Type of Document Dissertation Author Nitowski, Gary Alan Author's Email Address Gary.Nitowski@Alcoa.com URN etd-110498-122417 Title Topographic and Surface Chemical Aspects of the Adhesion of Structural Epoxy Resins to Phosphorus Oxo Acid Treated Aluminum Adherends Degree PhD Department Materials Science and Engineering Advisory Committee
Advisor Name Title Dillard, John G. Committee Co-Chair Wefers, Karl Committee Co-Chair Dillard, David A. Committee Member Reynolds, William T. Jr. Committee Member Ward, Thomas C. Committee Member Wightman, James P. Committee Member Keywords
- phosphorous acid
- aluminum surface treatment
- vinylphosphonic acid
- adhesive bonding
- joint durability
Date of Defense 1998-08-26 Availability unrestricted AbstractStructural adhesive bonding offers several advantages over other types of joining. These
include improved stress distribution and increased design flexibility. Adhesive bonding
is important in aerospace, automotive, and packaging applications. However, the full
potential of the technology has not been exploited because the understanding of the basic
mechanisms of adhesion and adhesion failure is incomplete.
This investigation elucidates the chemical and mechanical mechanisms responsible for
durable adhesion of epoxy resins to phosphorus oxo acid treated aluminum alloys. By
systematically altering the adherend surface chemistry, surface topography, and adhesive
formulation, combined with accelerated testing, the chemical and mechanical factors that
influence the properties of adhesively bonded aluminum are isolated and assessed.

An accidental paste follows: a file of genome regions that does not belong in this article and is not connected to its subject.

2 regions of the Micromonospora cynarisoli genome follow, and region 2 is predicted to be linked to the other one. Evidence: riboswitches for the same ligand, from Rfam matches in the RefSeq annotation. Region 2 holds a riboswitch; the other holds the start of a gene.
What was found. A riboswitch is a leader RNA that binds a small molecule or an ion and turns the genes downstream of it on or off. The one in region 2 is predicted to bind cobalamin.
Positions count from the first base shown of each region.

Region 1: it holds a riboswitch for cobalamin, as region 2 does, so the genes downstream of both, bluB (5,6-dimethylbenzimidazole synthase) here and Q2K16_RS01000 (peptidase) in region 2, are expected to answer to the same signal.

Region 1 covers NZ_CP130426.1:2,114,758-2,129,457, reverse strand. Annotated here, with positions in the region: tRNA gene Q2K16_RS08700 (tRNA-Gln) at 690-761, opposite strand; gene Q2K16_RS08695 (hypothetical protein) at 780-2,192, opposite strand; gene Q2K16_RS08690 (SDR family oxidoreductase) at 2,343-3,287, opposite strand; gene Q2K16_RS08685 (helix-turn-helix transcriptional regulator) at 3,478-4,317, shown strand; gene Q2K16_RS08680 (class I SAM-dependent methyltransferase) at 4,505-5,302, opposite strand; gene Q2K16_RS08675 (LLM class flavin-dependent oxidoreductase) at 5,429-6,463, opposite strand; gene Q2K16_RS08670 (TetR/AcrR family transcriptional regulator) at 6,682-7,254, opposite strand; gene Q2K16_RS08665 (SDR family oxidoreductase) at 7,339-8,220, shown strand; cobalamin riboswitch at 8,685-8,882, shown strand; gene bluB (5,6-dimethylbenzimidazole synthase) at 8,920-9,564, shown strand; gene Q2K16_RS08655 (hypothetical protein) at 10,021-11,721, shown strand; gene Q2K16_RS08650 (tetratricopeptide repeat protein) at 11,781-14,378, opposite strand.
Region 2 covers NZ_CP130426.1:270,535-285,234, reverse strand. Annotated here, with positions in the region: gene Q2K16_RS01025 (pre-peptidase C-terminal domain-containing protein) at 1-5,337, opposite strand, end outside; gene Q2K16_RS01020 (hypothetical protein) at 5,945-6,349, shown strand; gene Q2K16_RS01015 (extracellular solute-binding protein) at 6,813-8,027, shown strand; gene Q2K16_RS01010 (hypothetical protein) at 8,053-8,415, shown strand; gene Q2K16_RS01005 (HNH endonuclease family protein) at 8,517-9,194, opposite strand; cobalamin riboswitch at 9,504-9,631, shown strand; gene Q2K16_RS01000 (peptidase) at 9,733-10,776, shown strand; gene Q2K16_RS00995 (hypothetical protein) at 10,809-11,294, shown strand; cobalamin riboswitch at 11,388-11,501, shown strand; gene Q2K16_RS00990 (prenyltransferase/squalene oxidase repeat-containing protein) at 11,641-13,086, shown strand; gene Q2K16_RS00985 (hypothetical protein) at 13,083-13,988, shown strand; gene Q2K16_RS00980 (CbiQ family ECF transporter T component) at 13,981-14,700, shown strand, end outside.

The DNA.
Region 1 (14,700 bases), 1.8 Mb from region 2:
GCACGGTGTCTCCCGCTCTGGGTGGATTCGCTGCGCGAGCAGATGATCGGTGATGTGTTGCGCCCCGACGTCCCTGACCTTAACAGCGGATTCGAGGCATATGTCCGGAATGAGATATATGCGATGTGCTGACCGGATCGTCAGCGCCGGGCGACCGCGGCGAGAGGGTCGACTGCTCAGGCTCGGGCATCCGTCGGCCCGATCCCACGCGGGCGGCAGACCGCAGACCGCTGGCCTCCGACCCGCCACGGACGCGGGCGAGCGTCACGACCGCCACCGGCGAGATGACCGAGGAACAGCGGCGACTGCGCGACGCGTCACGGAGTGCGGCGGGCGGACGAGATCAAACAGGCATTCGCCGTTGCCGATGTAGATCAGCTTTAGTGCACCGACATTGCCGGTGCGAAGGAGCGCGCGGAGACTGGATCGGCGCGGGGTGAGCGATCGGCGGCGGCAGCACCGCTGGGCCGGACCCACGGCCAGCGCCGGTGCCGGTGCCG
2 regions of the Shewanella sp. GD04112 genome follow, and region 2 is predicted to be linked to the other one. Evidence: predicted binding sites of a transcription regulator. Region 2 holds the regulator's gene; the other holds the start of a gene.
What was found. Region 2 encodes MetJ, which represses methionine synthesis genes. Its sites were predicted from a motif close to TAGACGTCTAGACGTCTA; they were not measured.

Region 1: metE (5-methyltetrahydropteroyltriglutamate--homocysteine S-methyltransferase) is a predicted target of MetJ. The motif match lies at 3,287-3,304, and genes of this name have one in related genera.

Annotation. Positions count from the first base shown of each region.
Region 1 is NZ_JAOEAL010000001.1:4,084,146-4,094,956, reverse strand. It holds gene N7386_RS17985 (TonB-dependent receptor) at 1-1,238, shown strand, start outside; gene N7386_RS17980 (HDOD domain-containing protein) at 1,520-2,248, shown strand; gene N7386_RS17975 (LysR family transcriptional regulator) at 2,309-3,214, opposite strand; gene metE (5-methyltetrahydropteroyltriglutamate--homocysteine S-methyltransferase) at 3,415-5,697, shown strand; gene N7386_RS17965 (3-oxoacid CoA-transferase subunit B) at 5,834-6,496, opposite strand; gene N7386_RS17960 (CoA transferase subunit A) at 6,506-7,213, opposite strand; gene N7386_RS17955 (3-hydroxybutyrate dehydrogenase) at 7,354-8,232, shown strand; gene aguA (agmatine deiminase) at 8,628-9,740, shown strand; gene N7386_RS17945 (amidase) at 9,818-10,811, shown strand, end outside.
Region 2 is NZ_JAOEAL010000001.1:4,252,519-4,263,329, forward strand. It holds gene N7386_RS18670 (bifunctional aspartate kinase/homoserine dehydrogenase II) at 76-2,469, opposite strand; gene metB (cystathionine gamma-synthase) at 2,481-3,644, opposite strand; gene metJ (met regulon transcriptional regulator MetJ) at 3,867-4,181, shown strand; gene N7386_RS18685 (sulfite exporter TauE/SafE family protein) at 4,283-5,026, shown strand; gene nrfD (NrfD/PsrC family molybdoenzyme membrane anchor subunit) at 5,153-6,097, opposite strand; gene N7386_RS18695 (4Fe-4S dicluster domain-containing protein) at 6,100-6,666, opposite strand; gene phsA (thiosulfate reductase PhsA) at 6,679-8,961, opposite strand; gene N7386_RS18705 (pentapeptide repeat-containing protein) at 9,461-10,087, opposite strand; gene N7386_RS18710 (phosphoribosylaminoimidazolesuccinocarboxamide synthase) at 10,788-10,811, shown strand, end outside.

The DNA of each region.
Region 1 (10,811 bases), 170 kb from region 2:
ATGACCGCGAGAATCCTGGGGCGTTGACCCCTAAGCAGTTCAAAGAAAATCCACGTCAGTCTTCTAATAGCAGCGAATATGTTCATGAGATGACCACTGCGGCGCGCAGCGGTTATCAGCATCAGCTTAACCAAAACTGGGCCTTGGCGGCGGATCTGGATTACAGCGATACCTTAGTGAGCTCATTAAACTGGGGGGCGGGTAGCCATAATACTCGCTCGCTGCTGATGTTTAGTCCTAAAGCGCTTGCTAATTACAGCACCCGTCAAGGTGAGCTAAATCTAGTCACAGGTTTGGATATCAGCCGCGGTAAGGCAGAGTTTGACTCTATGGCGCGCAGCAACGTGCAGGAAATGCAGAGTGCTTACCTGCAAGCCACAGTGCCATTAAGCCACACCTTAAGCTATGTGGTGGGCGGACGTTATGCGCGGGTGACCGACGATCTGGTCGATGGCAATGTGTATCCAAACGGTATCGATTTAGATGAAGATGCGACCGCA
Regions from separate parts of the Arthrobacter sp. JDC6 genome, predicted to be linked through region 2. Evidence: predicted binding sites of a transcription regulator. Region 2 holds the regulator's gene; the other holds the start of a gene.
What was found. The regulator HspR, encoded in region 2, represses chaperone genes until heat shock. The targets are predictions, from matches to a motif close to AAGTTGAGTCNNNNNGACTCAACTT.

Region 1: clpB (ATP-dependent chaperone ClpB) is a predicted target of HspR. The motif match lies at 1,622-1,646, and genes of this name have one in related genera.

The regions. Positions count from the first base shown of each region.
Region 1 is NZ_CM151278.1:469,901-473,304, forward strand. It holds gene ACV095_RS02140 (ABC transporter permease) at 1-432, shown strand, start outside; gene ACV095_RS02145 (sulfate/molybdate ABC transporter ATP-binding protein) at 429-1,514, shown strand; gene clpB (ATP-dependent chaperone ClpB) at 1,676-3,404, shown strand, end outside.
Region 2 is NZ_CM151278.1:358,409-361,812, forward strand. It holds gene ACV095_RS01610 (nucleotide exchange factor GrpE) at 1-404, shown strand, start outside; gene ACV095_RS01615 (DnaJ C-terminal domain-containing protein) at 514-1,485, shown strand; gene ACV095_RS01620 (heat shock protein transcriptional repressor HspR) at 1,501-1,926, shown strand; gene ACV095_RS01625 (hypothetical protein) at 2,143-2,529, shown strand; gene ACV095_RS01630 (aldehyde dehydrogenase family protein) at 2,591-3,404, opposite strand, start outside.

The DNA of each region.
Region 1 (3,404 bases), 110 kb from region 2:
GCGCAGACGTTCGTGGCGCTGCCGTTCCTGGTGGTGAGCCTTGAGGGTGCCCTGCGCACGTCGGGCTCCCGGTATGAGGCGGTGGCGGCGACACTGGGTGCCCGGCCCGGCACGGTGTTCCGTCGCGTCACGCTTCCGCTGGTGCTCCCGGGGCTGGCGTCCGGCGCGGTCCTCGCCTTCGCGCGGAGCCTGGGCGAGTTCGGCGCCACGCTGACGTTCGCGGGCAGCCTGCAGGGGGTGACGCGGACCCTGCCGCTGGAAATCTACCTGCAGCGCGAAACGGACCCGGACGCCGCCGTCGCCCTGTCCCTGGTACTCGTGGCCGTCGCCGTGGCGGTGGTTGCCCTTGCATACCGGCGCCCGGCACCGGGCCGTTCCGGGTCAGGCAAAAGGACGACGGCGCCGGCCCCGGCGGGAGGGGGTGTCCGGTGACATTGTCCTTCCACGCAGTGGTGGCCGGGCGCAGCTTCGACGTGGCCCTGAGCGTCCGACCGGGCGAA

It is postulated that a combination of two factors determines the strength and
environmental durability of epoxy-bonded aluminum. One is the formation of
hydrolytically stable, primary bonds between the adhesive and the adherend, and the
second is the hydrolytic stability of the surface oxide, which is always present on the
surface of aluminum and aluminum alloys.
These conditions can best be met by chemical pretreatment of the oxide surface, which
renders the oxide insoluble and creates, at the same time, functional surface sites. These
sites can form chemical bonds with reactive components of the adhesive.
Morphological and mechanical alteration of the metal surface oxide through hydroxide
formation requires liquid water. Liquid water can only form by capillary condensation in
interfacial gaps from molecularly diffusing water. A hydrolytically stable oxide will
prevent bond failure due to mechanical weakening of the substrate surface, while a high
density of hydrolytically stable surface bonding sites will minimize the occurrence of
capillary gaps at the interface, thus decreasing the formation of liquid water. It is shown
that highly chemically active, although not inherently stable, oxide surfaces can provide
environmentally stable adhesive bonds. Conversely, certain highly stable oxide surfaces
with few chemically active sites provide no environmental stability to adhesive joints,
regardless of the topography of the surface.
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